Claire Barclay is one those Scottish minimalists I referred to before. Yet I don’t say it disparagingly, really, at least not in her case, as she must be one of the first generation to have worked the seam. This show, curated by Kitty Anderson and Siobhan Carroll, and housed on the first floor of the Glasgow Print Studio, contains Barclay’s slight sculptural arrangements which play with often-misleading textures as the materials intersect. It’s all rather calming in the wood-floored space, and the natural light flowing in through the windows highlights the seeming organic nature of what is, in fact, a tightly controlled practice. Across town, textile plays an integral part in Inhale, Exhale, Alice Channer’s exhibition at the Glasgow School of Art. Channer’s work, with its pleats, combinations and sewn interventions, has a sculptural effect even when it’s hung flat against the wall. Her practice does appreciate good lighting, and Charles Rennie Mackintosh’s architecture is perhaps more resistant to the work than the artist makes out when she states in the press release that she wants to ‘clothe’ the building. That said, the viewer almost feels a symbiotic relationship forming between the work and its material space, tying them, lightly, together.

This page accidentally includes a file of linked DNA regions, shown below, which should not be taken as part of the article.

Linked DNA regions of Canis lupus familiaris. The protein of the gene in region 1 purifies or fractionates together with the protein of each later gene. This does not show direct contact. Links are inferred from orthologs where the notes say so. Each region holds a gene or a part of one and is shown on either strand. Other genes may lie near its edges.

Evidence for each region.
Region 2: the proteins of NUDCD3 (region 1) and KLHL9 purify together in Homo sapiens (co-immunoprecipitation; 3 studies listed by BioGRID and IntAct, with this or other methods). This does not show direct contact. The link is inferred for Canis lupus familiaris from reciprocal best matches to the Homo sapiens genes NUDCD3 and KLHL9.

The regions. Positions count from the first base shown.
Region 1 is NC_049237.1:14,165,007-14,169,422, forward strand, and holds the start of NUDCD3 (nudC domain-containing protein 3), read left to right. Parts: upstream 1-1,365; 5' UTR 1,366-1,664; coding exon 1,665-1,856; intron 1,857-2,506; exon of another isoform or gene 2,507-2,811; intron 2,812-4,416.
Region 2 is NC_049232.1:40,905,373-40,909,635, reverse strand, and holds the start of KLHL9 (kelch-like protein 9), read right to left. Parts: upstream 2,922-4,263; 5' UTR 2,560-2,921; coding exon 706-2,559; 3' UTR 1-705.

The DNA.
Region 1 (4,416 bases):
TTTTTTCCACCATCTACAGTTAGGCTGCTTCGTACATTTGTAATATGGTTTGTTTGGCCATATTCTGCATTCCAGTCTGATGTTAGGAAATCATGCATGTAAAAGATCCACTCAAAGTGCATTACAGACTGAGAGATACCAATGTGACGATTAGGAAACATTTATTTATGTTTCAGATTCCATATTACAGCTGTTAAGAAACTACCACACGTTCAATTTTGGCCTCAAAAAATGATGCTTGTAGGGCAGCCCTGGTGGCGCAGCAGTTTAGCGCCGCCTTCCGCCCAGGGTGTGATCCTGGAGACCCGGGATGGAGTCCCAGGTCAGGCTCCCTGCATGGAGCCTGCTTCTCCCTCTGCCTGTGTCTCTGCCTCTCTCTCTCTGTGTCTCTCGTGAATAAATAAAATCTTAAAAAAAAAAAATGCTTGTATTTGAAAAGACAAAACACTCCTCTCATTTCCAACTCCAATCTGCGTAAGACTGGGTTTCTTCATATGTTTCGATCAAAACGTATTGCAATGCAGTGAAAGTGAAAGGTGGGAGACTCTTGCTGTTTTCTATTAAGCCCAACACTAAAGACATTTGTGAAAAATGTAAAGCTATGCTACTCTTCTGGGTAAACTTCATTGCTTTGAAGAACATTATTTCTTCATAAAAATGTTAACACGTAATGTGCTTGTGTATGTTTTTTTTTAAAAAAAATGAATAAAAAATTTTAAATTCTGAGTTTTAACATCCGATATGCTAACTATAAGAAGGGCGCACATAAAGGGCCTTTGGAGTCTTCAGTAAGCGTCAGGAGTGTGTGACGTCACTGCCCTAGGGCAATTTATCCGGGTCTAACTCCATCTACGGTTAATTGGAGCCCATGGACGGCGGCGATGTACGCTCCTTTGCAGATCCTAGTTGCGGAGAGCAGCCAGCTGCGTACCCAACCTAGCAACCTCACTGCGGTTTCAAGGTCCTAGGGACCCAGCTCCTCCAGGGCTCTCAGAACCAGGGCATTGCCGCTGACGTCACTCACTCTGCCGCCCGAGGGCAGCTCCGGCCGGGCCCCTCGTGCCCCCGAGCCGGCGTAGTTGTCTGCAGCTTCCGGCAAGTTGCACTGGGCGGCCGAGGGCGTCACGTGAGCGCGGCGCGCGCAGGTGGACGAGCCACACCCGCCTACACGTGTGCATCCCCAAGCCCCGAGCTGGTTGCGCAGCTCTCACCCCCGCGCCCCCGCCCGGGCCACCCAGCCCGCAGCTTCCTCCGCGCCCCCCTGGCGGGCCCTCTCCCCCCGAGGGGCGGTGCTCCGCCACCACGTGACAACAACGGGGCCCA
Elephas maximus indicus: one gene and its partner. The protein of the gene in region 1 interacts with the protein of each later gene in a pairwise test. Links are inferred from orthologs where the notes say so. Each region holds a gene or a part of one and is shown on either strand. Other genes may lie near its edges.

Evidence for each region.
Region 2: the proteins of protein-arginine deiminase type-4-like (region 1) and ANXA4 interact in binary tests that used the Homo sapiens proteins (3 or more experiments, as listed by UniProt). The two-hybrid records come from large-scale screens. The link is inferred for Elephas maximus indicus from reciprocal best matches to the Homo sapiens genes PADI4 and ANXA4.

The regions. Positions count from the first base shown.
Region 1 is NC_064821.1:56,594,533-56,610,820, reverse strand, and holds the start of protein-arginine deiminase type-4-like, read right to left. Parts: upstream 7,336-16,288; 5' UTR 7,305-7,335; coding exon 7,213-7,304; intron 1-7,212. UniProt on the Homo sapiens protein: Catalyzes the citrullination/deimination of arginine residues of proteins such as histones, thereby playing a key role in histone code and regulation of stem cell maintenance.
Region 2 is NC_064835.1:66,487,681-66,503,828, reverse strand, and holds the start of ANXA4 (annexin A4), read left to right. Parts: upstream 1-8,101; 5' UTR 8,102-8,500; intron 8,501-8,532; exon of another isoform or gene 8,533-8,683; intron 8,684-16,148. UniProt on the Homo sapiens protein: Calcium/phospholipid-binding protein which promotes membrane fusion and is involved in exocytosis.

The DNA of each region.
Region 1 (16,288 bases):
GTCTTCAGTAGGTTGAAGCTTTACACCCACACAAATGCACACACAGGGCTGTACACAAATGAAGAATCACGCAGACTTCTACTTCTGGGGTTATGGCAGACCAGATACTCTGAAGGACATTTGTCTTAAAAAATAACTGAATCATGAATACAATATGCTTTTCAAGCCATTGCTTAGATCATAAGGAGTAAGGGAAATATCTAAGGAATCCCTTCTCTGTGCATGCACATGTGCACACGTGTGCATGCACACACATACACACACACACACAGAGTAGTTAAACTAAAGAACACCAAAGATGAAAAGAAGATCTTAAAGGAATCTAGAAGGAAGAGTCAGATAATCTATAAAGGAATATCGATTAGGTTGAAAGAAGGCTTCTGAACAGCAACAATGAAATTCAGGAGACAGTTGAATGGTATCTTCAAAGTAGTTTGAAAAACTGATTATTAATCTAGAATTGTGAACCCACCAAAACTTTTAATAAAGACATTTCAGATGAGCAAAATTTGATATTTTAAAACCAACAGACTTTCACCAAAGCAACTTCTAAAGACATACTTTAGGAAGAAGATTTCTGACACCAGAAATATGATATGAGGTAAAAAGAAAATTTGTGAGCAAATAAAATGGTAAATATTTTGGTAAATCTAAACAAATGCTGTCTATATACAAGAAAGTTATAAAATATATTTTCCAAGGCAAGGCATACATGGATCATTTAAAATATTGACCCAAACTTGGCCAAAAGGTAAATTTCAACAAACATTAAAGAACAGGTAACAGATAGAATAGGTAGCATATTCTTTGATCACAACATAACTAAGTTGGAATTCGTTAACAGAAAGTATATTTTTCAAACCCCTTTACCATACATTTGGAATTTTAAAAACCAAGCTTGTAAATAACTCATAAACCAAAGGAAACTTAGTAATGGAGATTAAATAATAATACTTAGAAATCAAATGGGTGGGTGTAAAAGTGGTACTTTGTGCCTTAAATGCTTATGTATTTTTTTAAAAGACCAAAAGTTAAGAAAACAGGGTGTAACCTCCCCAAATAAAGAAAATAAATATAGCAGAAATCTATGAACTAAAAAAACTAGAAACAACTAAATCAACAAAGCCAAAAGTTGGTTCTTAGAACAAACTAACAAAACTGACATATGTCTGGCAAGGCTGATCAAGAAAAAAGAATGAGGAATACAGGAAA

I’m running low on words and time, and I haven’t even touched on David Maljkovic’s really rather great weighty and ruinous, stark and political show at the festival’s brutally concrete temporary HQ; Gerard Byrne’s slick contribution of four films ruminating on 1960s minimalism next door; Fiona Tan’s overexposed but nonetheless well-constructed film installation Tomorrow (2005) at GoMA; and neither Jimmie Durham at Glasgow Sculpture Studios or Gerda Scheepers at Mary Mary, both of which were well worth their visit. Instead let’s make the final stop Linder’s small, tight show at Sorcha Dallas. If you don’t know Linder’s punk-influenced collage, make it your priority to rectify that at the soonest. If you do, then there aren’t necessarily startling revelations to be had at this show, but it reaffirms her neat line in repositioning media imagery and everyday objects to an outcome which is both cheeky and salted with sadness. Mixed with the photocollages and an early series of explicit line-drawing portraits is the mournfully hanging Male Lingerie Mask (1977), seemingly a tad depressed about the razzle of its source object: a pink tasselled bra. Likewise the accordion in Shee Pleaded Not Guiltie (2010): partially stretched, with a bedraggled pair of shoes attached, it has all the sexiness of a postclub shag in a provincial park. Which seems a good point to leave Glasgow.